The Central Vermont Chamber of Commerce, like other groups and individuals, is concerned about building a workforce that is responsive to employers’ needs. As a state with an older population, we are mindful that there is a significant problem in finding enough skilled workers to fill the employment needs of Vermont’s employers.
The seasonally adjusted unemployment rate is currently 2.8 percent. We are at what economists refer to as “virtually zero unemployment.” While this sounds like a great thing — “everyone is working!” — it is not necessarily a positive.
The website Investopedia.com reports, “‘Official’ unemployment refers to the number of civilian workers who are actively looking for work and not currently receiving wages.” The “Official Rate” does not include those who are no longer looking for work. Investopedia.com also points out that zero unemployment is not practical or desirable in an economy.
Investopedia.com tells us that, “Generally there is a relationship between inflation and unemployment — the lower the rate of unemployment, the higher the rate of inflation. While a variety of factors can alter the curve (including productivity gains), the essential take-away is that neither a zero-unemployment or zero-inflation scenario is viable on a long-term basis.”
How does all of this relate to Vermont?
The gap between those not working and the need to fill jobs in Vermont is expanding. At the current rate of economic activity, we need to fill nearly 11,000 jobs per year just to stay at our current levels. Filling that void is imperative, and we must begin now.
I was recently asked to serve on the Vermont Talent Pipeline Management program. It is an affiliate of the Vermont Business Roundtable. Its purpose is to “employ strategies that leverage lessons learned from supply-chain management and expand the role of employers as end-customers of education and workforce systems.” It is an innovative, national approach to filling employment gaps created by the U.S. Chamber of Commerce. It is unique tool to use for workforce revitalization.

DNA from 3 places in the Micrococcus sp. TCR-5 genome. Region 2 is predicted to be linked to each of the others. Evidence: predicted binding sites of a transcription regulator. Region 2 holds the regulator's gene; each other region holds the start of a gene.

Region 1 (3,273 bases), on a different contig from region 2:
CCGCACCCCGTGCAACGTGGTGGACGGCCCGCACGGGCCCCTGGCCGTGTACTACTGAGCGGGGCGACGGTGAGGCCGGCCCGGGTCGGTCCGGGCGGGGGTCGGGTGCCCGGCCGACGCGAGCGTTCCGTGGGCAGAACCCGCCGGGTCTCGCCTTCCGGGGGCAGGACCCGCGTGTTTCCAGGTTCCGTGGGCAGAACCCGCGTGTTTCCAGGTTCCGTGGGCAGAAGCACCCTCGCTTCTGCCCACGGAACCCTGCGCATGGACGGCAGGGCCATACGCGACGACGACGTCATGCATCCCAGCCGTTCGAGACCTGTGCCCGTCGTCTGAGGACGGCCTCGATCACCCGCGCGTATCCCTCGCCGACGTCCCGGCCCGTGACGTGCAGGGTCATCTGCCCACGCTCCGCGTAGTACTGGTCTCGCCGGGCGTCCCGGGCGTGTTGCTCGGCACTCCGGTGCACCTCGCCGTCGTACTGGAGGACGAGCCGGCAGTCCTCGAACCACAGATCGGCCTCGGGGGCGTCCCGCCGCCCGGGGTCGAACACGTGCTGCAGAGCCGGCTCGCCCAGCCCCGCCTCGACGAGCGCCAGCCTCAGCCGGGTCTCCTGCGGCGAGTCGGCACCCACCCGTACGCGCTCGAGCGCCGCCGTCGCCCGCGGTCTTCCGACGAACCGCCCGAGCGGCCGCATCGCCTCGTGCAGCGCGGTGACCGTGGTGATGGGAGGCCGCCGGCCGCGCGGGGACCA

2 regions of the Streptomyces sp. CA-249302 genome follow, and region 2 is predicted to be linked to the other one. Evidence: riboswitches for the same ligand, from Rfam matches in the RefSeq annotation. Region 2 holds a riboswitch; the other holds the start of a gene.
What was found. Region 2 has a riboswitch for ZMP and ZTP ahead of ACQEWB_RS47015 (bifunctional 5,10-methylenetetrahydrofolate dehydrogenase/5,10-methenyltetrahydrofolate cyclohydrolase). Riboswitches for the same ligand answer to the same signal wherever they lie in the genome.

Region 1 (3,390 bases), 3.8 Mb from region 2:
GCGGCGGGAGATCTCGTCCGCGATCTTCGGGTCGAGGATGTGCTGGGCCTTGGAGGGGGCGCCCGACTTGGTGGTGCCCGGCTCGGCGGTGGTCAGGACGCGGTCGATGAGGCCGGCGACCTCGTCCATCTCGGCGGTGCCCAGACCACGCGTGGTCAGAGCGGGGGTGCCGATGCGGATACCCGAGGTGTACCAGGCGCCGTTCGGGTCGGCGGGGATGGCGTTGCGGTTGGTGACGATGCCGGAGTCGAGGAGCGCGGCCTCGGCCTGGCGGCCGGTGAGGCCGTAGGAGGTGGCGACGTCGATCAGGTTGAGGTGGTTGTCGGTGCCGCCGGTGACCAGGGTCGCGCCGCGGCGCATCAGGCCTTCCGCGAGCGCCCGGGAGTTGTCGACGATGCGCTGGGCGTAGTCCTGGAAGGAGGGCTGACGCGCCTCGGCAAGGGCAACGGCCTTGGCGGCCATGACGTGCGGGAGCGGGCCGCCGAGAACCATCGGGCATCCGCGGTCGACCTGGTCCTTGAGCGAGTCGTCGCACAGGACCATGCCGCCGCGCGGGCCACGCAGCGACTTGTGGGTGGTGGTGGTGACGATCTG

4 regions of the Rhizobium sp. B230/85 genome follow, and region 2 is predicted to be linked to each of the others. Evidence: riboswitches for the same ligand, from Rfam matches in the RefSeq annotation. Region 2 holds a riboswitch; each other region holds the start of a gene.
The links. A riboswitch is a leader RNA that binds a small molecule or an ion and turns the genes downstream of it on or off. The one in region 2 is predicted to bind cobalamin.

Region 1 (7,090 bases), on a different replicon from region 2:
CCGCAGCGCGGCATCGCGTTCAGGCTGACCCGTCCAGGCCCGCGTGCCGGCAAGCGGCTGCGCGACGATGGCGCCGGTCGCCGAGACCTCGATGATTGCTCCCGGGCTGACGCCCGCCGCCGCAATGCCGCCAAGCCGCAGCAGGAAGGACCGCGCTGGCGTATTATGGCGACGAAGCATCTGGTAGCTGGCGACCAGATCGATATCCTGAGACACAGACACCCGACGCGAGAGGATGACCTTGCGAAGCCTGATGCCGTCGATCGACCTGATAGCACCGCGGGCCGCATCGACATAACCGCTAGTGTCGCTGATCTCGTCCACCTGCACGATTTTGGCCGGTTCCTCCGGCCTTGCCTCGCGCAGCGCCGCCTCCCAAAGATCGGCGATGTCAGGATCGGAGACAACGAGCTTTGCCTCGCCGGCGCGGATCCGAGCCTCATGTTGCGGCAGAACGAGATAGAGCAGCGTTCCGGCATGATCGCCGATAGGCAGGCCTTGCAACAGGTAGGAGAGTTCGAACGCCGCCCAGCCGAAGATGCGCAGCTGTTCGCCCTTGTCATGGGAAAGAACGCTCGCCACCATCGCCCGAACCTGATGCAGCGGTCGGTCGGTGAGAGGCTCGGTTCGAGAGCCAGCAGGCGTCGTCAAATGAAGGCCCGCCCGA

The Vermont Talent Pipeline is truly a public-private collaborative approach that includes the Agency of Commerce and Community Development, Agency of Education, Department of Labor, regional economic development groups, private employers and others.
The Vermont Talent Pipeline has a unique focus and has identified several areas of need. There are three critical areas that need immediate attention; construction and construction management; manufacturing and manufacturing management and health care.
Working with employers, Norwich University, Vermont Tech, Community College of Vermont and the Vermont Career and Technical Education Centers, the Vermont Talent Pipeline has identified cutting-edge strategies to address today and, importantly, tomorrow’s workforce needs.
Employers provide the Vermont Talent Pipeline with descriptions of the critical skills needed to fill the jobs. The Vermont Talent Pipeline then works with educators to create programs to teach the type of vocational and technical skills necessary to perform the jobs.
A critical component of this is working closely with the Career Technical Education Centers. Students at the secondary school level become exposed to the high-skilled, high-paying jobs that are available through vocational and technical education. Management and supervisory training available at institutes of higher education solidify that career path.
Ensuring that potential employees have the type of technical skills necessary to match the workforce needs is vital if we are to fill the available job demand that exists today. We know that the demand is only going to get larger as workers like me get longer in the tooth.
The model identified by the Vermont Talent Pipeline is one resource that is working to improve opportunities for career advancement for students and older workers. It is an exciting project that I am proud to be a part of, one that holds great promise for the future.
William E. Moore is the president and CEO of the Central Vermont Chamber of Commerce.